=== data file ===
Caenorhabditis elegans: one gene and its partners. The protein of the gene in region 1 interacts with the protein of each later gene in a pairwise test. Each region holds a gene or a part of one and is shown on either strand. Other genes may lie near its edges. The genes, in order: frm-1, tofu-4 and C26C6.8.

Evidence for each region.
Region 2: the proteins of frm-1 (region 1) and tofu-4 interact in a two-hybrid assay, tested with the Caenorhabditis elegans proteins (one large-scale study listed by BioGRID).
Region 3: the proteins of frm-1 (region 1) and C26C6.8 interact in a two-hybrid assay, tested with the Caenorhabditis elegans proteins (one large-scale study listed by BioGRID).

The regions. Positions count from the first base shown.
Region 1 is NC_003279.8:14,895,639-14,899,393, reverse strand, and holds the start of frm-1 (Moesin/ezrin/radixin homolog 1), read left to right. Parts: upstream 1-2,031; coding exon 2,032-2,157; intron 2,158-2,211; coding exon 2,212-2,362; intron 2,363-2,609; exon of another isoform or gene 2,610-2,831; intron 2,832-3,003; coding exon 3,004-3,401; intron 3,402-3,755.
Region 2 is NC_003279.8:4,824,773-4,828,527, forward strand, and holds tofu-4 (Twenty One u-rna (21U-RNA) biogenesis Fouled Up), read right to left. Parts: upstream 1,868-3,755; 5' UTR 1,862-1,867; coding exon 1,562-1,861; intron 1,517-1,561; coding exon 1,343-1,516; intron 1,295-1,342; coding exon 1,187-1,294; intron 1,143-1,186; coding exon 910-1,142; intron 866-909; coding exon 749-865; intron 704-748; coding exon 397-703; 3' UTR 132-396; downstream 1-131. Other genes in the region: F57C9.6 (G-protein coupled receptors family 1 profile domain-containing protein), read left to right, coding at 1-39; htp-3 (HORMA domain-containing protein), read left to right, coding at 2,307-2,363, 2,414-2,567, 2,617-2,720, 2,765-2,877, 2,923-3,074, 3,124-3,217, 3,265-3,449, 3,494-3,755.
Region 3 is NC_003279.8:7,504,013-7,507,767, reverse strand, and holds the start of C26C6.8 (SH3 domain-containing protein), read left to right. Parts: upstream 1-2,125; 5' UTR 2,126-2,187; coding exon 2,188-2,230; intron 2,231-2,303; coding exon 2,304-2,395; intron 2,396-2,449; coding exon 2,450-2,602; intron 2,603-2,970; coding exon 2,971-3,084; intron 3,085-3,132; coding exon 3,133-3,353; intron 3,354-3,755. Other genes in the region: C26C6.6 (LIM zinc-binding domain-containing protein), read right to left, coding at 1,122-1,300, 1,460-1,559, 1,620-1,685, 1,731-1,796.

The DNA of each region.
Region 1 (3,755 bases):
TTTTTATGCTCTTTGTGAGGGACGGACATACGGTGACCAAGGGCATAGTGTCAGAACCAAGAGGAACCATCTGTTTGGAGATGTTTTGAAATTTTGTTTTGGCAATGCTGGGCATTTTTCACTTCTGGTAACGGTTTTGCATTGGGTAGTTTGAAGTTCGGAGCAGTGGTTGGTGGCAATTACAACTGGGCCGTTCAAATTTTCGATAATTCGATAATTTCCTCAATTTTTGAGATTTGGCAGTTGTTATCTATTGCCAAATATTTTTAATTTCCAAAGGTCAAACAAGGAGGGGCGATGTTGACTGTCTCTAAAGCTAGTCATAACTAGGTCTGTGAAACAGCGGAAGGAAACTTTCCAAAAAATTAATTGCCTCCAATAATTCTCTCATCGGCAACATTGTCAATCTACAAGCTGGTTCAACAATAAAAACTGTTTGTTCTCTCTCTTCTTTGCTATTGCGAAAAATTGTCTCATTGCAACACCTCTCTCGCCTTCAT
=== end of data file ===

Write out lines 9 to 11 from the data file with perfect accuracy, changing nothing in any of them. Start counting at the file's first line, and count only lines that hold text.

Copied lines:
The DNA of each region.
Region 1 (3,755 bases):
TTTTTATGCTCTTTGTGAGGGACGGACATACGGTGACCAAGGGCATAGTGTCAGAACCAAGAGGAACCATCTGTTTGGAGATGTTTTGAAATTTTGTTTTGGCAATGCTGGGCATTTTTCACTTCTGGTAACGGTTTTGCATTGGGTAGTTTGAAGTTCGGAGCAGTGGTTGGTGGCAATTACAACTGGGCCGTTCAAATTTTCGATAATTCGATAATTTCCTCAATTTTTGAGATTTGGCAGTTGTTATCTATTGCCAAATATTTTTAATTTCCAAAGGTCAAACAAGGAGGGGCGATGTTGACTGTCTCTAAAGCTAGTCATAACTAGGTCTGTGAAACAGCGGAAGGAAACTTTCCAAAAAATTAATTGCCTCCAATAATTCTCTCATCGGCAACATTGTCAATCTACAAGCTGGTTCAACAATAAAAACTGTTTGTTCTCTCTCTTCTTTGCTATTGCGAAAAATTGTCTCATTGCAACACCTCTCTCGCCTTCAT